'Electric cars may herald the sound of silence, but that brings with it a unique advantage'
Increased listening pleasure is one of the few upsides Dickie can see to the proposed shift to all-electric power
Confession time. I have chosen cars on the quality of their hi-fi. Actually that’s not quite true. I’ve never purchased a car on the strength of its sound system, but I have definitely been swayed by the quality of a car’s stereo. Especially when it comes to choosing a long-term test car or deciding which group test contender I want to take for the long drive home.
You might expect a horny-handed son of coilovers to always pick bhp over watts-per-channel, and Side Slip Control over subwoofers, but I’ve always felt that the combination of the right tune through a great in-car hi-fi can elevate any driving experience to something very special indeed.
Sometimes it elevates your speed, too. I recall a moment from my distant youth, when a piercing siren and flashing blue lights added an uncannily rave-like but ultimately unwelcome dimension to my spirited enjoyment of The Prodigy’s Their Law while travelling at 102mph down the M40 in an E38 740i BMW. On my subsequent appearance in Banbury Magistrates’ Court, when asked if I’d like anything to be taken into consideration, I decided against claiming it was Liam Howlett wot made me do it, and instead passed them a begging letter from my editor. I took the six points and drove home to the soothing tones of Radio 3.
Increased listening pleasure is one of the few upsides I can see to the proposed shift to BEVs, as their inherent lack of mechanical noise will focus engineers on ever-better ways of suppressing those unwanted sounds that persist. With little or no wind noise, comprehensively muffled motor whine and – I’m hoping – wheelarch liners that don’t sound like you’ve tipped a bucket of pebbles into a tumble drier when you drive over loose chippings, our cars could be the perfect soundstage in which to enjoy music. Just as there have been huge advances in the definition of our televisions, so there are potentially game-changing technologies being developed for in-car entertainment systems. Not only via speaker technology and sound processors, but also via new recording formats and streaming partnerships that promise truly immersive sound.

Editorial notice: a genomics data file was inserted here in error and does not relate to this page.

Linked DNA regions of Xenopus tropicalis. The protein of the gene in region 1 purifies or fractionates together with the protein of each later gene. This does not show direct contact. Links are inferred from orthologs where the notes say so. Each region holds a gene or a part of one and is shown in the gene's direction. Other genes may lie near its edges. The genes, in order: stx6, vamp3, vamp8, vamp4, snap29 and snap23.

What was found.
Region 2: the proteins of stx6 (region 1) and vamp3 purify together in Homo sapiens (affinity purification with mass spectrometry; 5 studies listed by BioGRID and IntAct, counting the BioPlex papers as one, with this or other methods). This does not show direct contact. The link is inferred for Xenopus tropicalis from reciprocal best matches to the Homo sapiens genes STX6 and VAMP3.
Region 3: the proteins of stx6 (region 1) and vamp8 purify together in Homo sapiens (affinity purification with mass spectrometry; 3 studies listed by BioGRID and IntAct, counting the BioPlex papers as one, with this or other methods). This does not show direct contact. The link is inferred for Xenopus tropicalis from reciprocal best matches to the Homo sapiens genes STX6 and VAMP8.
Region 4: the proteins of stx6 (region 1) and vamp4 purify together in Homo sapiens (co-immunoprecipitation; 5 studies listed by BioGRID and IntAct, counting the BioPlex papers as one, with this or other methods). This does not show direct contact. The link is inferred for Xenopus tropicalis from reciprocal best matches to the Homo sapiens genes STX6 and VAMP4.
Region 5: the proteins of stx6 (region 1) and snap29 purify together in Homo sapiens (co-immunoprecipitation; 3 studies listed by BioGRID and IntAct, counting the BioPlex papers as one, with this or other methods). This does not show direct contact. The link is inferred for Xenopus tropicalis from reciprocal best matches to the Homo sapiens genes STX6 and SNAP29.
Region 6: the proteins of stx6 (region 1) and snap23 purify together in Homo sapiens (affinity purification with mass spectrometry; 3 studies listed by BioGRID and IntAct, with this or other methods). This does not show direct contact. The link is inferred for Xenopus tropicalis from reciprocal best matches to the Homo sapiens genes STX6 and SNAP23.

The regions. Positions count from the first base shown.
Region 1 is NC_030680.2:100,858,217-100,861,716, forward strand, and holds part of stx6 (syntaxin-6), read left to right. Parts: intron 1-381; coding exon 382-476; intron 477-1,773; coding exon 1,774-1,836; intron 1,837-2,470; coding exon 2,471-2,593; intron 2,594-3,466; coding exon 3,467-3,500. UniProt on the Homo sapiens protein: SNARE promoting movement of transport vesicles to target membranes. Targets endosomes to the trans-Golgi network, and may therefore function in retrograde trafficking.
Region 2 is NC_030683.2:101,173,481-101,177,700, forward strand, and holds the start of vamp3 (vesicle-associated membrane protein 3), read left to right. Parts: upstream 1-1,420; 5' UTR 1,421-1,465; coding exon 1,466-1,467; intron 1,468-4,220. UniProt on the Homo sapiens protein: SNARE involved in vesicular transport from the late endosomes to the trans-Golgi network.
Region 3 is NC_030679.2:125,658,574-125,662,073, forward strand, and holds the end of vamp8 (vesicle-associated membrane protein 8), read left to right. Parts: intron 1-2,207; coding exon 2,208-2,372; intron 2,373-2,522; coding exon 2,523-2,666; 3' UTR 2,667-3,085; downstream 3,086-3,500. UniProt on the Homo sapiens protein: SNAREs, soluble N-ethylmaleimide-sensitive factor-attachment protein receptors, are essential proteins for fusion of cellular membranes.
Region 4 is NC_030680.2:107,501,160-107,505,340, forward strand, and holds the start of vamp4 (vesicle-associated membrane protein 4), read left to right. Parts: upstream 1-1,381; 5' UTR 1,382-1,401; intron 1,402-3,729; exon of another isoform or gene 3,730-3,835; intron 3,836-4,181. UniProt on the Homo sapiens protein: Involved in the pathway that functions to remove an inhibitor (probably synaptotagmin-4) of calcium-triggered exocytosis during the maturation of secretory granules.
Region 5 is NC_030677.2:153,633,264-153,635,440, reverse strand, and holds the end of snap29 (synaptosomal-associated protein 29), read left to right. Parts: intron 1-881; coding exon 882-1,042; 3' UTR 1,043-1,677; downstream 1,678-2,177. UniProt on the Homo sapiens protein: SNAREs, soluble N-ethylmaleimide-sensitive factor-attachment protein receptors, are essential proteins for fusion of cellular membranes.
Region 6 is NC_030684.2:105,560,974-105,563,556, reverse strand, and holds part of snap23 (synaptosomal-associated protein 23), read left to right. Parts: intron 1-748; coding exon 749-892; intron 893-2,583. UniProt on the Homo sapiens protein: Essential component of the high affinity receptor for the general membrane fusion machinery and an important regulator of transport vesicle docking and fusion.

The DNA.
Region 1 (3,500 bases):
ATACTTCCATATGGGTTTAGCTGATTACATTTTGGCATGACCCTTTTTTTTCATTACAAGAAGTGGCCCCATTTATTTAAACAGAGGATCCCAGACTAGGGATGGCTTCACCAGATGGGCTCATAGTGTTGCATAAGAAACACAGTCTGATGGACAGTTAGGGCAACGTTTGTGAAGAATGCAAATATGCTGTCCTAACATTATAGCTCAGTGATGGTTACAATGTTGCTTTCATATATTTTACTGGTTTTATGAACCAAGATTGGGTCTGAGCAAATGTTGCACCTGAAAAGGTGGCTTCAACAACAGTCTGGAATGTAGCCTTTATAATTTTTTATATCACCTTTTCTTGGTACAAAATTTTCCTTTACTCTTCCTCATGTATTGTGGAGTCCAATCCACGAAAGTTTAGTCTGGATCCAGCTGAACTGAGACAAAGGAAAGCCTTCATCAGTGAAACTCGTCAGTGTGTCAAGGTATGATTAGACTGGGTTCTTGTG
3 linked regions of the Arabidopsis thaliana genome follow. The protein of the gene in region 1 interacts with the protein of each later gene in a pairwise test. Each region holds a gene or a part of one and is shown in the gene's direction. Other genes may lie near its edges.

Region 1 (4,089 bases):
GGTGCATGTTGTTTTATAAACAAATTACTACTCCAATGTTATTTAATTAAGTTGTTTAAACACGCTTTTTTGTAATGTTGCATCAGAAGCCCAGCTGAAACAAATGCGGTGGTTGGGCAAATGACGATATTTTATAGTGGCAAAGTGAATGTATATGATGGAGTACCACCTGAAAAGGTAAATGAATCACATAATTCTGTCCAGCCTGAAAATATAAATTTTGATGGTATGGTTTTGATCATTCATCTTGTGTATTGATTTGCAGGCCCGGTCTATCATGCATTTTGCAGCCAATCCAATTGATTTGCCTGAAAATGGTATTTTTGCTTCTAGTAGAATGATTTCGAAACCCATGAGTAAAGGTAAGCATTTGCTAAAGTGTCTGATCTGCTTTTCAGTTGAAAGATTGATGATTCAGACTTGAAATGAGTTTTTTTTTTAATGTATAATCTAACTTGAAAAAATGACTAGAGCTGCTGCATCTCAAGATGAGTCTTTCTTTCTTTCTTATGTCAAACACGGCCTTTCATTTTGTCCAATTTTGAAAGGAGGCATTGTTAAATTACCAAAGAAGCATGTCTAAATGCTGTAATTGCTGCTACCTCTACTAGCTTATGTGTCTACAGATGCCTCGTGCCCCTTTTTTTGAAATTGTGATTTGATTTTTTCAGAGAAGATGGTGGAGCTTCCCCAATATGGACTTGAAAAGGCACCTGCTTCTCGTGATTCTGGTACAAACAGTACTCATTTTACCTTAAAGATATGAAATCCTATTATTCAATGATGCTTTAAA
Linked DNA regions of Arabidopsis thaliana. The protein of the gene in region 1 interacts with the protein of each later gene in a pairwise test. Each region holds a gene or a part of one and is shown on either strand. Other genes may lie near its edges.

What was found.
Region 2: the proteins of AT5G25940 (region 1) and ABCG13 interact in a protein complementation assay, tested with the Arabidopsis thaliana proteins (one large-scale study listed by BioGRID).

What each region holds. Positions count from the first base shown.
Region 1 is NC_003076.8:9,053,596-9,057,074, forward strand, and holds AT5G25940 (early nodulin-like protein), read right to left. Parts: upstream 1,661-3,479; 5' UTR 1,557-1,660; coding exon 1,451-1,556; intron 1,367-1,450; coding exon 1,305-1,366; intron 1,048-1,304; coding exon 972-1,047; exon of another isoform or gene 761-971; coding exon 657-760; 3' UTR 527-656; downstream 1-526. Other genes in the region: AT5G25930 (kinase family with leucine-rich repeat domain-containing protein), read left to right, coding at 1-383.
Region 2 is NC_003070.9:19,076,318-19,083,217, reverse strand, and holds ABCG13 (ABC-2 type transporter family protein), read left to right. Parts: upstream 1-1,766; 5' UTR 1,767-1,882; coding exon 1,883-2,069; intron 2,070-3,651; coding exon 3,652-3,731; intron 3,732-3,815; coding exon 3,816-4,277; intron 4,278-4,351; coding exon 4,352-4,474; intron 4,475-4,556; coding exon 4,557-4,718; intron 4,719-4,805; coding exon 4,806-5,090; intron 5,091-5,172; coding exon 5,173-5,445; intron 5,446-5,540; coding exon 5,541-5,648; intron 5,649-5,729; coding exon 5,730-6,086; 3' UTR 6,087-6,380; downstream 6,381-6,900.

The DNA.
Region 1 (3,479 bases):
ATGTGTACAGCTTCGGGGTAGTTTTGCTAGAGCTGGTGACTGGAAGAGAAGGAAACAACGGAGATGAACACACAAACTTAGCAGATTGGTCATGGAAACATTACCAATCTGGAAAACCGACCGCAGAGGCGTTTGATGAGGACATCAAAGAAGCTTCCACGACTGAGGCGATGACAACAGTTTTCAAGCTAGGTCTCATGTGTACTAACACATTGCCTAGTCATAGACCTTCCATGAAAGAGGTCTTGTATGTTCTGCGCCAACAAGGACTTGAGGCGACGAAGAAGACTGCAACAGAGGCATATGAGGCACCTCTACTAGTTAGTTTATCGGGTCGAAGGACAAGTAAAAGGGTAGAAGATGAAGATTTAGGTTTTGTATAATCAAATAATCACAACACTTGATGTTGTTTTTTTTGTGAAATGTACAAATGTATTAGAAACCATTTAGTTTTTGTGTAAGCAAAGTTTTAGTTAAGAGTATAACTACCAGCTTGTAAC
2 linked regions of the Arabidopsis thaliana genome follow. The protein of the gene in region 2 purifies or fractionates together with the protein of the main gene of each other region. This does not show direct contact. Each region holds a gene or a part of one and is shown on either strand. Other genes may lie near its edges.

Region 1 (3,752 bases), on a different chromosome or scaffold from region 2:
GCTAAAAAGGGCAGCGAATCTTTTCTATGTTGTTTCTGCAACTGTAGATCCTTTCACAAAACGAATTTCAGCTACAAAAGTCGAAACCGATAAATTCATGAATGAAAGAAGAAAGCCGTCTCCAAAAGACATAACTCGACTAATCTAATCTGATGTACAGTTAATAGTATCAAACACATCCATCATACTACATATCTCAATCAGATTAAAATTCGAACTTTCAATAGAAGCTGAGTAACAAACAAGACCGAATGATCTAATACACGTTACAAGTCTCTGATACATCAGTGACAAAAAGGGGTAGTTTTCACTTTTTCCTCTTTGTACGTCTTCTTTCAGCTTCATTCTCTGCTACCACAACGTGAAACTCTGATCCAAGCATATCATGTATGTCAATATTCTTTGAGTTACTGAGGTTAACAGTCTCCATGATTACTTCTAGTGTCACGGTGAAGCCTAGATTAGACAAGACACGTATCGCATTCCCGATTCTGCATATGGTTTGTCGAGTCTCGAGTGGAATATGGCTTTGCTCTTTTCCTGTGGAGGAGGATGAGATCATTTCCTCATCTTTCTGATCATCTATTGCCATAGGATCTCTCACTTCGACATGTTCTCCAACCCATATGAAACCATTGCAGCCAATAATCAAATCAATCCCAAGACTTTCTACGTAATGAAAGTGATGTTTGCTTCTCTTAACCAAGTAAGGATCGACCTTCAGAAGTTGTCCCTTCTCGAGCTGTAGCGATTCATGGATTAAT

If you’re old enough to feel a frisson of excitement at the memory of breaking the gold seal on a Maxell XLII ‘metal’ cassette tape, or still wonder how the hiss-reducing Dolby button worked, then you’ll know massaged sound is nothing new. One radical concept is the speakerless 3D sound system being developed by Sennheiser and Continental. Branded ‘Ambeo’, the Ac2ated Sound technology vibrates surfaces inside the vehicle to produce sound instead of using conventional speakers. I have some experience of what I like to think inspired this concept. Being married to a former editor of Max Power means I’ve heard systems that not only vibrate the interior of the car they’re fitted to, but those of the cars around them, along with your internal organs.
Unlike Mrs Meaden’s tricked-out Peugeot 205, which had its brittle plastic trim pummelled by shock waves pulsing from a dustbin-sized subwoofer, Ambeo uses special actuators to excite specific surfaces, such as the A-pillar trim, door panels, roof lining and rear shelf, so they emit sound at different frequencies. The theory is that because the car’s interior effectively is the speaker, you’re entirely enveloped in the sound. Another upside is because there aren’t any speakers in the traditional sense there’s no need for speaker enclosures, so the system is incredibly space-efficient. It’s also much lighter. Two important benefits when you consider the struggles engineers face in both packaging and in reducing the mass of inherently heavy BEVs.
Another system of note is Sony’s 360 Reality Audio. The Japanese tech giant has been cagey about the details, but it features 33 speakers, some of which are believed to use a mix of conventional speakers and actuated panel tech not dissimilar to the Ambeo system. It also promises sound engineered in a way that maps the listening environment and positions vocals, individual instruments and even the sound from a live audience anywhere inside a 360-degree spherical space.
A prototype version of the system was incorporated into Sony’s impressive Vision-S BEV concept car, shown at 2020’s Consumer Electronics Show in Las Vegas. This would suggest the revolution is coming to production cars. The question is when.
It’s all a far cry from screwing a pair of Goodmans speakers to the parcel shelf or filling your autochanger with half a dozen CDs. I’m more technophobe than technophile, but even I’m excited about just how rich, detailed, immersive and experiential good music will sound in the not-too-distant future. The Thrill of Listening? You heard it here first.